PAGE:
Fleming Rutledge is a preacher and teacher known throughout the US, Canada, and parts of the UK. She is the author of eight books, all from Eerdmans Publishing. Her most recent book, The Crucifixion: Understanding the Death of Jesus Christ, is the product of the work of a lifetime and is being described as a new classic on the subject.
One of the first women to be ordained to the priesthood of the Episcopal Church, she served for fourteen years on the clergy staff at Grace Church on Lower Broadway at Tenth Street, New York City.
Fleming and her husband celebrated their 50th anniversary in 2009 and have two daughters and two grandchildren. She is a native of Franklin, Virginia.
Discerning God's Work In The World: Tips From The Times For Preachers: Sex and human nature in The Wall Street Journal
Thursday, June 25, 2009
Sex and human nature in The Wall Street JournalThat got your attention, right? Yep, the Murdoch version of the WSJ is (predictably) a lot more colorful, in both senses of that word, than the old grey version. No little drawing in black-and-white dots for South Carolina Governor Mark Sanford. His face in full color, together with a chronicle of his misadventures, fills up a tabloid-sized amount of space on the front page today. (Will we ever again be able to say we’re going hiking on the Appalachian Trail without irony?)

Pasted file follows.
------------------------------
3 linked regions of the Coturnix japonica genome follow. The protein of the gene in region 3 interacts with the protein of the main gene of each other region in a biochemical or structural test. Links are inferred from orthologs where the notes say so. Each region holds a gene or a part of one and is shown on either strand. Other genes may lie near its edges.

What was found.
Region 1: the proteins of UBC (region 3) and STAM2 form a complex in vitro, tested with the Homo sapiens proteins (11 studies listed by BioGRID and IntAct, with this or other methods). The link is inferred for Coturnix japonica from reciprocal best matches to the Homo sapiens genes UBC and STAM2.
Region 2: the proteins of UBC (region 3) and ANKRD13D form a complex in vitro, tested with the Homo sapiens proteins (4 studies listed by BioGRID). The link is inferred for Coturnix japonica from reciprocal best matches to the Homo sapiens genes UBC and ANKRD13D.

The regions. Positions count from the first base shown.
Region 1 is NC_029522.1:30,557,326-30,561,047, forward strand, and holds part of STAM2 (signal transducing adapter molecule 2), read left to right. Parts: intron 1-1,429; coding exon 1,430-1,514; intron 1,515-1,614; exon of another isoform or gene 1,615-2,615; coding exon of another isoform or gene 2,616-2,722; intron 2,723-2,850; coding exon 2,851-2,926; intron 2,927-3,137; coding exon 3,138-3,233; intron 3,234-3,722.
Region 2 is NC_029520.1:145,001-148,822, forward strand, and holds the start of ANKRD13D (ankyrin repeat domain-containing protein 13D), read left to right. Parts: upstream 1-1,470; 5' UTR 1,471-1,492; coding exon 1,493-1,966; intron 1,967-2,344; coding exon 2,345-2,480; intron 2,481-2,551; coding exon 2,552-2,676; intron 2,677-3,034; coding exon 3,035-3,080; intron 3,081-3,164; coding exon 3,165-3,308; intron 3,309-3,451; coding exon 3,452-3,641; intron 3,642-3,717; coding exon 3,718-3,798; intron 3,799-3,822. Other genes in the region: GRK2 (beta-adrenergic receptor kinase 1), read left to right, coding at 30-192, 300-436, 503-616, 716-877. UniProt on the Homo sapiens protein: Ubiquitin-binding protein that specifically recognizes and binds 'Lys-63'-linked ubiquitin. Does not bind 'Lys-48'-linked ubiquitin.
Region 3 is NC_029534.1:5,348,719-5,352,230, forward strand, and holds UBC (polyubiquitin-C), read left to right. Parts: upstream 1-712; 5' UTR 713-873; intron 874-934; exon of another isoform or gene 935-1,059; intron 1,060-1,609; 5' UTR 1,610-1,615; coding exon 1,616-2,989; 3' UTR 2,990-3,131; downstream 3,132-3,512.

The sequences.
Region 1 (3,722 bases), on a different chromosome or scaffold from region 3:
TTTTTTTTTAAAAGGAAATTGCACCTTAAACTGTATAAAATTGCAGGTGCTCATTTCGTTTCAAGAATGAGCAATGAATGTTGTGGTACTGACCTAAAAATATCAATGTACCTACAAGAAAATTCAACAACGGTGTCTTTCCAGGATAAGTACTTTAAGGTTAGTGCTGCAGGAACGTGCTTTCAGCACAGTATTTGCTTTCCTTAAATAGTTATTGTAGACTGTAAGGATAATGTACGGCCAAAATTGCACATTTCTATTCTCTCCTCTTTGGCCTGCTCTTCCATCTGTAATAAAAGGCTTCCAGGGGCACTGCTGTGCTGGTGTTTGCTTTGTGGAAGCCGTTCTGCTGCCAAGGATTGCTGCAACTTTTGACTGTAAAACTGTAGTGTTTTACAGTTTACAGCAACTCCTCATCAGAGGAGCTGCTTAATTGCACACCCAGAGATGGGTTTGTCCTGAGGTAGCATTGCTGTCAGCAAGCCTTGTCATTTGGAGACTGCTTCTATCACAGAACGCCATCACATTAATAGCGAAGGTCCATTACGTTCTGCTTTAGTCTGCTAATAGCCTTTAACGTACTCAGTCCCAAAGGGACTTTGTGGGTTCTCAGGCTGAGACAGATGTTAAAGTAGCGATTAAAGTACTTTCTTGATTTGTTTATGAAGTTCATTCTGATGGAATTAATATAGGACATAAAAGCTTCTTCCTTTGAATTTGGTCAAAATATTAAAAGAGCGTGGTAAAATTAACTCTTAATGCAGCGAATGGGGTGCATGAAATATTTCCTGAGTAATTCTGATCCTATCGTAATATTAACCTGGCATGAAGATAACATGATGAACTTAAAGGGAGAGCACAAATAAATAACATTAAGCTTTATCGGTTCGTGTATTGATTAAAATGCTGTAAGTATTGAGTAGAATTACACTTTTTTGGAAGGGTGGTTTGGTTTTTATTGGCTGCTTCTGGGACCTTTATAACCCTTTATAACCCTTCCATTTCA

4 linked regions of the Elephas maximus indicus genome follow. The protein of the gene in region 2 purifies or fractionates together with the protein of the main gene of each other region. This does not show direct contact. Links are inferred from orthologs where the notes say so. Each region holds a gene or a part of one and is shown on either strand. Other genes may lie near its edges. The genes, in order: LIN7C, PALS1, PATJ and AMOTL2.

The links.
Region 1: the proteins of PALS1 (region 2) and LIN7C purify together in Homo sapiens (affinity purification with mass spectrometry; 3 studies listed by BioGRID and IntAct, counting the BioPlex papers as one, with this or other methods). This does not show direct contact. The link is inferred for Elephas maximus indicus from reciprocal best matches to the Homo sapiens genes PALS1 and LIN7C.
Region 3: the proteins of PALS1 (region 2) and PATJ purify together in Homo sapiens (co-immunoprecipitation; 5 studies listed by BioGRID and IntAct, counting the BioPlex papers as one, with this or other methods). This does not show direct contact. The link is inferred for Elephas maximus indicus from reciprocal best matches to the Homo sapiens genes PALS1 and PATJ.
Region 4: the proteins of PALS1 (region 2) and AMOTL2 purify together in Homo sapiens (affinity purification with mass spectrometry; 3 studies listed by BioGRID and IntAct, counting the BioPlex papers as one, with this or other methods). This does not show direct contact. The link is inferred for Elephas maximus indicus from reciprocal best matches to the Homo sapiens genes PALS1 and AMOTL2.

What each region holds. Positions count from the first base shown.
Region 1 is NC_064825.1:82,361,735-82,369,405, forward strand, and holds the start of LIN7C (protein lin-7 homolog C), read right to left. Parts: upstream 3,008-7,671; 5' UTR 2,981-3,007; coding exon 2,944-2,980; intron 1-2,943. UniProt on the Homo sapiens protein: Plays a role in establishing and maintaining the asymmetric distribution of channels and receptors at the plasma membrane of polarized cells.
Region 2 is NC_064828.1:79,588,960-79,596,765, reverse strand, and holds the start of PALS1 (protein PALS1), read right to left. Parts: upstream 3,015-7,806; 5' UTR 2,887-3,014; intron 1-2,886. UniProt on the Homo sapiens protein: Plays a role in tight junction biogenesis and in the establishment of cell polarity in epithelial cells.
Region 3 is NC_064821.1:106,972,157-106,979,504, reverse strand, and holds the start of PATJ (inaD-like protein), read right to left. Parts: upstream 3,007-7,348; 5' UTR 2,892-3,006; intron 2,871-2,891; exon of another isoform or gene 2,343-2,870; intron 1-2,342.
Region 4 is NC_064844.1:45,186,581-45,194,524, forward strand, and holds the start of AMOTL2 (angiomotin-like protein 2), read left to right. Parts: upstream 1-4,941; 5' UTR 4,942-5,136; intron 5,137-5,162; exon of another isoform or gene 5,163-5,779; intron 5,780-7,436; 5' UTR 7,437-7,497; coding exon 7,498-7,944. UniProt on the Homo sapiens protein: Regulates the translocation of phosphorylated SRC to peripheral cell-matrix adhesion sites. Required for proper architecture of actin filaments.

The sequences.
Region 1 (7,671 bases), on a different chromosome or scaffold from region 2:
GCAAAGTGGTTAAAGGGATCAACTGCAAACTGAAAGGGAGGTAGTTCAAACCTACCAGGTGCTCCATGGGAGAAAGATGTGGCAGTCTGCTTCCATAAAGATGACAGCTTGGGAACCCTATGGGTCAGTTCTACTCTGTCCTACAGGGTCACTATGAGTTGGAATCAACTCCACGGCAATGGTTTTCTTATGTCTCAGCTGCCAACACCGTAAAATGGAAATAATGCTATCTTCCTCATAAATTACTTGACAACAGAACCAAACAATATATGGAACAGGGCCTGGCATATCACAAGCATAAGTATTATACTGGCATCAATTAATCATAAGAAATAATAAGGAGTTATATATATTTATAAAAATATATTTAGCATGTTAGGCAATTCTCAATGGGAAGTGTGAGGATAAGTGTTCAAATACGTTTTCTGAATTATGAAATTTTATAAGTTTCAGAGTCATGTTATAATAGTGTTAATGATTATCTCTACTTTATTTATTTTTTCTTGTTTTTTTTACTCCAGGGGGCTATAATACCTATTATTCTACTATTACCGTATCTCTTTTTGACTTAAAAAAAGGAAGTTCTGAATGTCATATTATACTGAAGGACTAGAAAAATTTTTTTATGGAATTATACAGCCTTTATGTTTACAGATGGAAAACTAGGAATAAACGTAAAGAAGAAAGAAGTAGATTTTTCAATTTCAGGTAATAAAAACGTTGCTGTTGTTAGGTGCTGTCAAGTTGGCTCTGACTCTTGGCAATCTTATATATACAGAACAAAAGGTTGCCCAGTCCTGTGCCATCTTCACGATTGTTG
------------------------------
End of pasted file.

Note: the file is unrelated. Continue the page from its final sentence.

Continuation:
The former GOP chairman in South Carolina, Katon Dawson, said that Sanford’s purported Trail hike and further obfuscations were “the damnedest thing I’ve ever seen” and continued, “We’ve [the GOP) been struggling with our elected officials. We’ve run on values and we’ve been struggling.”
But more useful from the Christian point of view was this statement by State Senator John Land:
“The position he’s taken the whole time he’s been in office is, ‘I’m smarter than the rest, I’m more religious than the rest, I’m more godly than the rest.’ I just don’t see how he can come back and be a sinner like the rest of us and still function.”
The article went on to state that Mr. Sanford “in the past has emphasized his Christian faith and absolute moral values.” He voted to impeach Bill Clinton and he publicly disapproved of Rep. Bob Livingstone when he acknowledged extramarital affairs, saying “We as a party want to hold ourselves to high standards, period.”
The whole story is a gold mine for the study of human nature. "What fools these mortals be!"
And from a different angle, perhaps we might reflect on the saying of Rochefoucauld:
Hypocrisy is the homage [or tribute] that vice pays to virtue. (Maxim 218)
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